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'Catastrophic' Failure at Brooklyn Con Ed Spills 37,000 Gallons of Transformer Oil

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A Con Ed substation in Brooklyn spilled transformer oil into the East River. @kroesserstrat

A U.S. Coast Guard said that "catastrophic transformer failure" at a Con Edison station in downtown Brooklyn, New York caused 37,000 gallons of dielectric fluid, or transformer insulating oil, to leak onto property grounds and into the East River on Sunday.


As reported by Gothamist, witnesses said the oil slick could be seen all the way in the Queens borough.

The exact amount of oil released into the river is currently unclear, but the New York City Patch reported the Coast Guard needed to declare a "safety zone" in waters around the Greenpoint, Midtown and Red Hook neighborhoods as the discharge spread into the river Monday night. The safety zone was still in effect on Tuesday.

"Recreational and human powered vessels may not enter, remain in, or transit through the Safety Zone during the enforcement period unless authorized by the Coast Guard Captain of the Port or designated Coast Guard personnel," a spokeswoman said. "Mariners are requested to exercise caution while in the area."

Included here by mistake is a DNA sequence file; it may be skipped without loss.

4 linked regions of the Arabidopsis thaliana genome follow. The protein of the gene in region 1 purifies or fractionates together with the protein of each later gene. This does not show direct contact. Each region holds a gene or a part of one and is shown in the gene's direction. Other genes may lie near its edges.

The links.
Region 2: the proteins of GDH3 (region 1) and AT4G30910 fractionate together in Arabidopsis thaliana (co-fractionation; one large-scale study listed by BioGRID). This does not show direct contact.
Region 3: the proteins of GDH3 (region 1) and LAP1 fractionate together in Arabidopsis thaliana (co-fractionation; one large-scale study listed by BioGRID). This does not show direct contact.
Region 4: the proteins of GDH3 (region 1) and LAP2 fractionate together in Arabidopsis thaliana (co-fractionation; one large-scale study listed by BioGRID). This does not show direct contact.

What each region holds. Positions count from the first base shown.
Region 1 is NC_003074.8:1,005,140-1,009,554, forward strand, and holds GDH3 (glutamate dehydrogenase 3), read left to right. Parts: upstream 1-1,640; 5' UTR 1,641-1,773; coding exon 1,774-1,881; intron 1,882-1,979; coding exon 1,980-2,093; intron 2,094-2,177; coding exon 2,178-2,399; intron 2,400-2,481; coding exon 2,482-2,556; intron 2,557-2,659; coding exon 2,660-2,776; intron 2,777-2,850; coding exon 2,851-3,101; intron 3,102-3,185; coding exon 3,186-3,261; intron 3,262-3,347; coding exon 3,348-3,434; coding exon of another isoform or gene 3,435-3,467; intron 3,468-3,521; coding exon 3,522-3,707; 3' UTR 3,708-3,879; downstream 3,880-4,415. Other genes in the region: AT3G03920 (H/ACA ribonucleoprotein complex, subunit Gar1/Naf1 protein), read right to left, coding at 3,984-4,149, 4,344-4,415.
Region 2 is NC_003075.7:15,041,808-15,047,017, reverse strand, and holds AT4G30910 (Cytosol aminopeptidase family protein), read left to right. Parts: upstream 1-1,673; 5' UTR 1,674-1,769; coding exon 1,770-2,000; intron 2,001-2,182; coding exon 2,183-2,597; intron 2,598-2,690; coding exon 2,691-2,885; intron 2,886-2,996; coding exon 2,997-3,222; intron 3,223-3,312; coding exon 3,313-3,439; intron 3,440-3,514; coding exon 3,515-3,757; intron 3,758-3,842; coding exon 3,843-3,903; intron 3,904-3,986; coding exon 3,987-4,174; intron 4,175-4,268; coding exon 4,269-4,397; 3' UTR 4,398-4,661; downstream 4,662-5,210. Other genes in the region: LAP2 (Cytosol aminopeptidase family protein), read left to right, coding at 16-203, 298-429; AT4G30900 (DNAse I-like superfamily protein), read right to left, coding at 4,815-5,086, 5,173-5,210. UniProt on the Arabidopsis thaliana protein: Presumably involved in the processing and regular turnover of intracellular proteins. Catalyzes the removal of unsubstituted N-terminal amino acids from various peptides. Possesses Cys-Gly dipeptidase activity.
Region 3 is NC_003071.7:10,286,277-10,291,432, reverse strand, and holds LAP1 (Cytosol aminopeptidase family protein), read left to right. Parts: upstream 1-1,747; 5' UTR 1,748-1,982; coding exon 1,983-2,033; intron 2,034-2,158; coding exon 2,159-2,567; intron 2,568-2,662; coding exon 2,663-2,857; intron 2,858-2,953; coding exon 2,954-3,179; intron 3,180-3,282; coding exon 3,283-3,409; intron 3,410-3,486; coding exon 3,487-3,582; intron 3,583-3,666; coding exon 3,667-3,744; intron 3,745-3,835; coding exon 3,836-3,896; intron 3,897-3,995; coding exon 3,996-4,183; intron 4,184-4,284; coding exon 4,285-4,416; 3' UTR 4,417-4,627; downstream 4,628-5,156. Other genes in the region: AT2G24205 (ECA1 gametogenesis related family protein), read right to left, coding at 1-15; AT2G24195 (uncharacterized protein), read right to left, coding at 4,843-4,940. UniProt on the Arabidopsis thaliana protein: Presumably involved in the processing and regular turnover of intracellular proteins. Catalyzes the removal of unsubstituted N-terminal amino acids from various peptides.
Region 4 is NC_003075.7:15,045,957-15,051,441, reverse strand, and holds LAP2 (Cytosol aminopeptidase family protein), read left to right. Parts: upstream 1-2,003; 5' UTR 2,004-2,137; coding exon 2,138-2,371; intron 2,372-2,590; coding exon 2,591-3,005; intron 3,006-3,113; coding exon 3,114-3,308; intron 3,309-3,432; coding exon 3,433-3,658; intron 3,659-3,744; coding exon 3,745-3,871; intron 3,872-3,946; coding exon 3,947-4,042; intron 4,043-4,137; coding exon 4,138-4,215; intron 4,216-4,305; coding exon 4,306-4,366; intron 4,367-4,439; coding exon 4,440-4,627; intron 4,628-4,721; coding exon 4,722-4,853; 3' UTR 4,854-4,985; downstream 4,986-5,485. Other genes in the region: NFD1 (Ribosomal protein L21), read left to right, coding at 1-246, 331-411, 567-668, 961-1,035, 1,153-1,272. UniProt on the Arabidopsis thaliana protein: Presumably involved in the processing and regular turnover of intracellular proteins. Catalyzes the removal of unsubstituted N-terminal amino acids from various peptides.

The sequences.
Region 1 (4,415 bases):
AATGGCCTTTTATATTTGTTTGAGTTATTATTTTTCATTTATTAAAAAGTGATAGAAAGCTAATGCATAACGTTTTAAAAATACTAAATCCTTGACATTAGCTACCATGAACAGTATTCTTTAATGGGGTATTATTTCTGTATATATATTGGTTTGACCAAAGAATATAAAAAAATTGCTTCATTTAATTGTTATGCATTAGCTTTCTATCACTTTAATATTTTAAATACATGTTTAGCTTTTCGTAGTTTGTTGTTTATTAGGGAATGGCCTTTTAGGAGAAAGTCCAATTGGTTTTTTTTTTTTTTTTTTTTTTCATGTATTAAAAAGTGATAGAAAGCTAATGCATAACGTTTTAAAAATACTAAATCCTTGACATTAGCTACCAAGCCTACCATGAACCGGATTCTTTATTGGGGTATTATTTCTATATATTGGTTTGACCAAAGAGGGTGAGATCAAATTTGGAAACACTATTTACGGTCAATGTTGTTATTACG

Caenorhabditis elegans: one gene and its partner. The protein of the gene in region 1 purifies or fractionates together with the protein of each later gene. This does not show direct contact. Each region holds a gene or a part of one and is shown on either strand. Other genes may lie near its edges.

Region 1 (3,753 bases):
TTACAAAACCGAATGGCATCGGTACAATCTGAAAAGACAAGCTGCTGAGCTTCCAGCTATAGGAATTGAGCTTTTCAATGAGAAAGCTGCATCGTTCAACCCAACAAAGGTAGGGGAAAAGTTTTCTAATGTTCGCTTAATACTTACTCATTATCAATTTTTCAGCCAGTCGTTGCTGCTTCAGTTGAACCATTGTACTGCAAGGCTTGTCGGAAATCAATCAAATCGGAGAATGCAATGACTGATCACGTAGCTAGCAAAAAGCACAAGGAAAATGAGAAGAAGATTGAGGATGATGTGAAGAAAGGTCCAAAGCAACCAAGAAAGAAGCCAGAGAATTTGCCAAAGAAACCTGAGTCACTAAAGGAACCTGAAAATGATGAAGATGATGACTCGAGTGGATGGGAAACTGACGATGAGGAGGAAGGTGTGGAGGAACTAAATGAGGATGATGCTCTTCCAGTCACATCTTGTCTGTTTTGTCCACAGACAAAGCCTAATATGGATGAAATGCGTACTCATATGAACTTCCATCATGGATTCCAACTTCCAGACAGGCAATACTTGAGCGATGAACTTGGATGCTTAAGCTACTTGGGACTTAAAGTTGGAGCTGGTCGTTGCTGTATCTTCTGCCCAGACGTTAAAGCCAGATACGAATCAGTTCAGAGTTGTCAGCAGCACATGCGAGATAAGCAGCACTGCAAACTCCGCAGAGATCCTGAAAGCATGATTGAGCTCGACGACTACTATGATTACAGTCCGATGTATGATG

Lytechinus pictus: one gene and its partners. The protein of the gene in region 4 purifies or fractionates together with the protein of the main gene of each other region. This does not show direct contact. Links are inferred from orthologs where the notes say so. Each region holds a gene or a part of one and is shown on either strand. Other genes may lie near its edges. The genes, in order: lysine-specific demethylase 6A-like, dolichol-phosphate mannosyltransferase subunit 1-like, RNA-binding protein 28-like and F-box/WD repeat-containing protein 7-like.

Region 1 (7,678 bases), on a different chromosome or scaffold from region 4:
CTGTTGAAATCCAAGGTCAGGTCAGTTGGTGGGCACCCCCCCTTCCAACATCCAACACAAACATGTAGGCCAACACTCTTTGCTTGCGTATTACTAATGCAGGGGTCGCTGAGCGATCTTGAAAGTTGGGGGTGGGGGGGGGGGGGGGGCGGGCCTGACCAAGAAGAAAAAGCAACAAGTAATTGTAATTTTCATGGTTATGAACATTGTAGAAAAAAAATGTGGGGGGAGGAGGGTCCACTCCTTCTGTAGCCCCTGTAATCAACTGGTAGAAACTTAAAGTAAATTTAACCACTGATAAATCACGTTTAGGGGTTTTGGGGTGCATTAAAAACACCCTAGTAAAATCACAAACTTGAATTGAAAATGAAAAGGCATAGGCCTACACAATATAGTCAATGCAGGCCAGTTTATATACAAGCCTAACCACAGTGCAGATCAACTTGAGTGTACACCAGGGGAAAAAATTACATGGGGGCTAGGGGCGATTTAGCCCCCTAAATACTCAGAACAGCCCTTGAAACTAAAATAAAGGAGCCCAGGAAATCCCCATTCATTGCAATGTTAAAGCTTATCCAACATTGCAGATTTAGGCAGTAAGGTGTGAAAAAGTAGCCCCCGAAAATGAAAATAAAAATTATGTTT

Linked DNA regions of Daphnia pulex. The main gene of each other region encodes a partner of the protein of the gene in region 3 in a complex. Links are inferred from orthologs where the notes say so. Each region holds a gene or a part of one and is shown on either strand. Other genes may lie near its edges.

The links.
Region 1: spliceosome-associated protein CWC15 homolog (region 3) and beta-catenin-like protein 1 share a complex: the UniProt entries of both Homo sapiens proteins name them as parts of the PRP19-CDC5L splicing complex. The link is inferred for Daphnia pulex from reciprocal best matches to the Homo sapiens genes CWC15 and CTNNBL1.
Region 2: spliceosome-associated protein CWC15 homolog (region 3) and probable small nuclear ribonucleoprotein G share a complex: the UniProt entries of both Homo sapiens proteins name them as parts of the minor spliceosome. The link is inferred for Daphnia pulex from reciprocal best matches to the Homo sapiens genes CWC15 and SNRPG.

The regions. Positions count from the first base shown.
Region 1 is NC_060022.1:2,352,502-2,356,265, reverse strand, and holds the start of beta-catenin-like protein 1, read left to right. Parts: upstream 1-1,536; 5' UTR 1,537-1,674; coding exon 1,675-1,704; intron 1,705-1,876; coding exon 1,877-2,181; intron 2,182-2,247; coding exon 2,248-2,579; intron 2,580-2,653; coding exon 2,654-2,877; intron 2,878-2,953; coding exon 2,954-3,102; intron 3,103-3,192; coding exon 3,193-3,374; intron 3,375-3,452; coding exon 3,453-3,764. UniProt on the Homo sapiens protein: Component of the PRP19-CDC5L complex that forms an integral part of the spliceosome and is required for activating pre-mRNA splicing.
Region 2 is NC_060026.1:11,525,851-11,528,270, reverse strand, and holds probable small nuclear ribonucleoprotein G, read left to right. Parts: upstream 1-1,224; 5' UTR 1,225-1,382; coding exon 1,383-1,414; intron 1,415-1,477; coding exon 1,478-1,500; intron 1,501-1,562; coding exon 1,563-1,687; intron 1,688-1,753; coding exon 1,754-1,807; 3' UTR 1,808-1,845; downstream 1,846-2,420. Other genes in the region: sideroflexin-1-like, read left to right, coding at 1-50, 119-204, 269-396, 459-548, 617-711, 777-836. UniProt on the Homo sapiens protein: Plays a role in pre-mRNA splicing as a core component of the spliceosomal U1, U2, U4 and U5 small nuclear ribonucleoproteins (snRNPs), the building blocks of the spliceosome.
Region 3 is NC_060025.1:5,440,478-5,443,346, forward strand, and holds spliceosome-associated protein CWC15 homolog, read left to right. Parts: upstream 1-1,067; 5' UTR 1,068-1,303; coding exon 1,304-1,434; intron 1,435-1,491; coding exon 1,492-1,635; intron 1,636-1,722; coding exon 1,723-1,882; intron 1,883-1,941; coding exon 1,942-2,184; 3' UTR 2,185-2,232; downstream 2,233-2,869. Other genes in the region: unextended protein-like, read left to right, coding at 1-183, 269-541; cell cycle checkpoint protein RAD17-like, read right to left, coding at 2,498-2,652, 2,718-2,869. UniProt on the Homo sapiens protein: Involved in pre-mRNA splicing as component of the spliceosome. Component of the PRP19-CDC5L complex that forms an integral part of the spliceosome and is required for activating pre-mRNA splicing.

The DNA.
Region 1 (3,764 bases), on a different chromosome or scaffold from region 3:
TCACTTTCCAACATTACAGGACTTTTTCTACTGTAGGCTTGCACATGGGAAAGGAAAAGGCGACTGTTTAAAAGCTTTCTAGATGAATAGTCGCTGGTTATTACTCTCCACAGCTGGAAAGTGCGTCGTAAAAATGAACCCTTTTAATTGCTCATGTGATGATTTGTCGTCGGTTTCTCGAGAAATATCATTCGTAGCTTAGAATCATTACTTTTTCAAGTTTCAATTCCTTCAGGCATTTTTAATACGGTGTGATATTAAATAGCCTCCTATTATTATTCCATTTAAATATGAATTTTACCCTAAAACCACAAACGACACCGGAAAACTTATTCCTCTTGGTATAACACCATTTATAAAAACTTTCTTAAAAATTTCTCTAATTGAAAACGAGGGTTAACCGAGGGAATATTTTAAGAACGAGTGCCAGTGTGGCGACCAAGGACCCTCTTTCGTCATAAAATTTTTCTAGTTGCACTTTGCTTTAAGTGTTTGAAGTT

Coast Guard spokeswoman Allyson Conroy told Patch that while dielectric fluid is considered hazardous, it is not as toxic as diesel fuel or petroleum.

However, Conroy added that "if humans do get in contact with it," they should immediately "wash their skin and avoid touching their eyes."

In a statement, Con Edison said employees and environmental contractors are working on the cleaning and containing the spill. The company is also "working cooperatively" with the U.S. Coast Guard, the New York State Department of Environmental Conservation and other agencies. Crews are using skimmers and absorbent materials to soak up as much fluid as possible.

The New York utility noted that the equipment failure also caused a system voltage dip that impacted the MTA's signaling systems on Sunday, resulting in a disruption to some train service.

"We continue to assess the volume of oil that migrated to the East River, and how much oil remains in the ground on our property," Con Edison stated. "The Coast Guard has issued reduced speed restrictions for commercial vessels operating in the area, and banning recreational vessels, to assist the cleanup process. We are taking all actions to contain and clean up the oil as safely and as quickly as possible."

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